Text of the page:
Duty to Disclose: Selling Dangerous Property

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Dangerous property includes an apartment or home where there has been an assault, a murder, a rape, or another violent crime.  The general rule is caveat emptor let the buyer beware.  The second general rule is that it is not illegal to fail to prevent crime. 

Therefore, the buyer is responsible to make sure that the landlord has changed the locks, and to negotiate for more lighting in the areas around the apartment.  The buyer must take reasonable steps to ascertain the safety of the area and the history of the apartment, such as visiting the local police station or asking the landlord herself. 

The seller cannot make any "misrepresentations," that is, lie.  The seller cannot say that a sexual assault had not occurred at the residence if it had.  The seller cannot say that the locks have been changed if they hadn't.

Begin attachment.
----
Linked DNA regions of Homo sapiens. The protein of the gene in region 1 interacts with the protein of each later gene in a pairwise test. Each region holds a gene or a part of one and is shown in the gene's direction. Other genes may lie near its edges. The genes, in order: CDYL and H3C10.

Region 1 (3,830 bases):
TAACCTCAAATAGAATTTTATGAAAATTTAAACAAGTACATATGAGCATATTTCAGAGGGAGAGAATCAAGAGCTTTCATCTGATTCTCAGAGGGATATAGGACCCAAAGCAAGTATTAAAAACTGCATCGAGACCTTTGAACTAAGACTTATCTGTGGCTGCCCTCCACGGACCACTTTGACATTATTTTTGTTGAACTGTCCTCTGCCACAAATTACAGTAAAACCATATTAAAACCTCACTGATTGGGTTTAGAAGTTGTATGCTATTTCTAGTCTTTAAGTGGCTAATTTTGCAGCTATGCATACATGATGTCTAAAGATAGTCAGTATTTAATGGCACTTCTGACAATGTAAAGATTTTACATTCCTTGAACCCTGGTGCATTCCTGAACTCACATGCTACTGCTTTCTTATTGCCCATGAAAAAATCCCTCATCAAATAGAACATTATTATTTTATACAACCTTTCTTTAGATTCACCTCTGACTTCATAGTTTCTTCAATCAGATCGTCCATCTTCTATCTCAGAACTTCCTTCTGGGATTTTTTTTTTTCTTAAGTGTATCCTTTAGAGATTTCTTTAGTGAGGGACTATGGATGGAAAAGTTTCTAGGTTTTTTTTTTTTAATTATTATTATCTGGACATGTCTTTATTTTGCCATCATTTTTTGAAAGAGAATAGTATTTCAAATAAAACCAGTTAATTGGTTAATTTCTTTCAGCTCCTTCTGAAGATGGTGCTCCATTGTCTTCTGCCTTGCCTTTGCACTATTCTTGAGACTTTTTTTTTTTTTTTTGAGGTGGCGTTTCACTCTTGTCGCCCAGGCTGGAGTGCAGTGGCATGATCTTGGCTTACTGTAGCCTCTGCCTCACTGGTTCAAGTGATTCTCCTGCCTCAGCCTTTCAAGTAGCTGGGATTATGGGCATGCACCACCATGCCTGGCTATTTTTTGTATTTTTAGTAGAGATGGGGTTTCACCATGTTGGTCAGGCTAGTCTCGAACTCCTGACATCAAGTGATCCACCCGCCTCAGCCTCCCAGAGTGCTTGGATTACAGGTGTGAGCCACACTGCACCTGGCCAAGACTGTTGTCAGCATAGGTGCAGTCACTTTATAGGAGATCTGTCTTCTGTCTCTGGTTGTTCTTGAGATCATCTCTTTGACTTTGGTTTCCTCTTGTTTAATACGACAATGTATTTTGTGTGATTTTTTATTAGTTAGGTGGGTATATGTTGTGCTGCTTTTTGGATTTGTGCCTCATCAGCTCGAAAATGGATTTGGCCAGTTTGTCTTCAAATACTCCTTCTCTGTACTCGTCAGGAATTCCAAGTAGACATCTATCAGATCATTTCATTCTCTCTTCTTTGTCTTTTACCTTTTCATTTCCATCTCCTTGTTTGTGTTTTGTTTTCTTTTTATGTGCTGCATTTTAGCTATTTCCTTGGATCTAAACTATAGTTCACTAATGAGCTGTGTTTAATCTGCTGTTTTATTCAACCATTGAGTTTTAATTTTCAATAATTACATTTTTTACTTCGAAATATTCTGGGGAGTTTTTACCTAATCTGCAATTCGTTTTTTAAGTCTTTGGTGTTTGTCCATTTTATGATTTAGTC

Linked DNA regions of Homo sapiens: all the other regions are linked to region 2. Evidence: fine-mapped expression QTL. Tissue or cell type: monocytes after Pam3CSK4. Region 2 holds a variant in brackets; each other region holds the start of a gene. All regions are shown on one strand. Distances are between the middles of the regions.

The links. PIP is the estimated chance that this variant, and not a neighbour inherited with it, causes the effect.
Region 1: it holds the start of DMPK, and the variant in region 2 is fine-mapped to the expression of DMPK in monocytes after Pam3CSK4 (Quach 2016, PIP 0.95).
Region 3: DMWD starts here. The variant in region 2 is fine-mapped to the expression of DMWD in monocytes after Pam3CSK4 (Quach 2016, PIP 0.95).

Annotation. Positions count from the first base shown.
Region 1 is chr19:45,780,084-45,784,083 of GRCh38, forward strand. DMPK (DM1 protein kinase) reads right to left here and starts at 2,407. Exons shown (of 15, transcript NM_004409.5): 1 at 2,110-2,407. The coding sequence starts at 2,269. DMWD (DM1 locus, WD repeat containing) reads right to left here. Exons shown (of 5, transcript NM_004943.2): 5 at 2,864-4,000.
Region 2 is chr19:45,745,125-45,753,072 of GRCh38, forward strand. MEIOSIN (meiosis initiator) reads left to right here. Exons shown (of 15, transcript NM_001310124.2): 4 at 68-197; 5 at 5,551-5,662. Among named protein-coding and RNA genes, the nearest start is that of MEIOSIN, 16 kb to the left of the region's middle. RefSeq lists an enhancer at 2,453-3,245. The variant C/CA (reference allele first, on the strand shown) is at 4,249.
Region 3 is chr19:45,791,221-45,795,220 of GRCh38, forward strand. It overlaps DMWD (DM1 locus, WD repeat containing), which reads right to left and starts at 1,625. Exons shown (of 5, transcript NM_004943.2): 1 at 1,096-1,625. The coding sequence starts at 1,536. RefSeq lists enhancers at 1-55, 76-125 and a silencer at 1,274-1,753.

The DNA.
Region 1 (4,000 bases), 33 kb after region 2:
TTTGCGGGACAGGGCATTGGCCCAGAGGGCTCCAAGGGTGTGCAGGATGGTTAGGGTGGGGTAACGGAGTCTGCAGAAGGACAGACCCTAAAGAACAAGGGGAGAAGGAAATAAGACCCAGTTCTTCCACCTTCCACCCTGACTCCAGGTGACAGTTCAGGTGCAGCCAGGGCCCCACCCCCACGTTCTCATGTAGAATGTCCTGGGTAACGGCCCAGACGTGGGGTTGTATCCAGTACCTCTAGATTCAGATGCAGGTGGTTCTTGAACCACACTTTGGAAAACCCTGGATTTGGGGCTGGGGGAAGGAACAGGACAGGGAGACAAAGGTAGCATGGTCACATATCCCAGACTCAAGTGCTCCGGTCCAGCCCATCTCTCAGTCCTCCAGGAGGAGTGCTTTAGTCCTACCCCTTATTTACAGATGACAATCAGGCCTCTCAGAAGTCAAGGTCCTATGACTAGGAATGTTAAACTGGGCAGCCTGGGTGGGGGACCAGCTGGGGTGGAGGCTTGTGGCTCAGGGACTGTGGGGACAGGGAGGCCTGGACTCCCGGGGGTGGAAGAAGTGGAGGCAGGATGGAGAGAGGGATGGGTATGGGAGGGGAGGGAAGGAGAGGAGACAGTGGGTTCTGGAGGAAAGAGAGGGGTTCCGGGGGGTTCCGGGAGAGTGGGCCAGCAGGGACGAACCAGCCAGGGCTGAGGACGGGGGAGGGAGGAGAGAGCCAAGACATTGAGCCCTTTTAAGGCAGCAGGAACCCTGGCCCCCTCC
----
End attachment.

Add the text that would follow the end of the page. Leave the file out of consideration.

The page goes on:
Also, modern changes in the law and society have changed the landlord/tenant relationship.  These include the implied "warranty of habitability" and the implied "covenant of good faith and fair dealing" Nowadays, the landlord is increasingly responsible for disclosing past crimes and warning tenants where the landlord knows of criminal activity on the premises, such that future attacks on tenants are "reasonably foreseeable." 

The landlord still has no duty to warn tenants about crimes in those public areas adjacent to the apartment, or in those areas where no attempt to control had been made.  But the landlord could be responsible for disclosing dangers of private parking lots, especially when previous measures to prevent criminal attacks had been taken.  In considering her duty to warn a buyer, a seller must consider all danger factors - the nature, condition, and location of the premises. 

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Last Modified: 01-04-2011 11:14 AM PST

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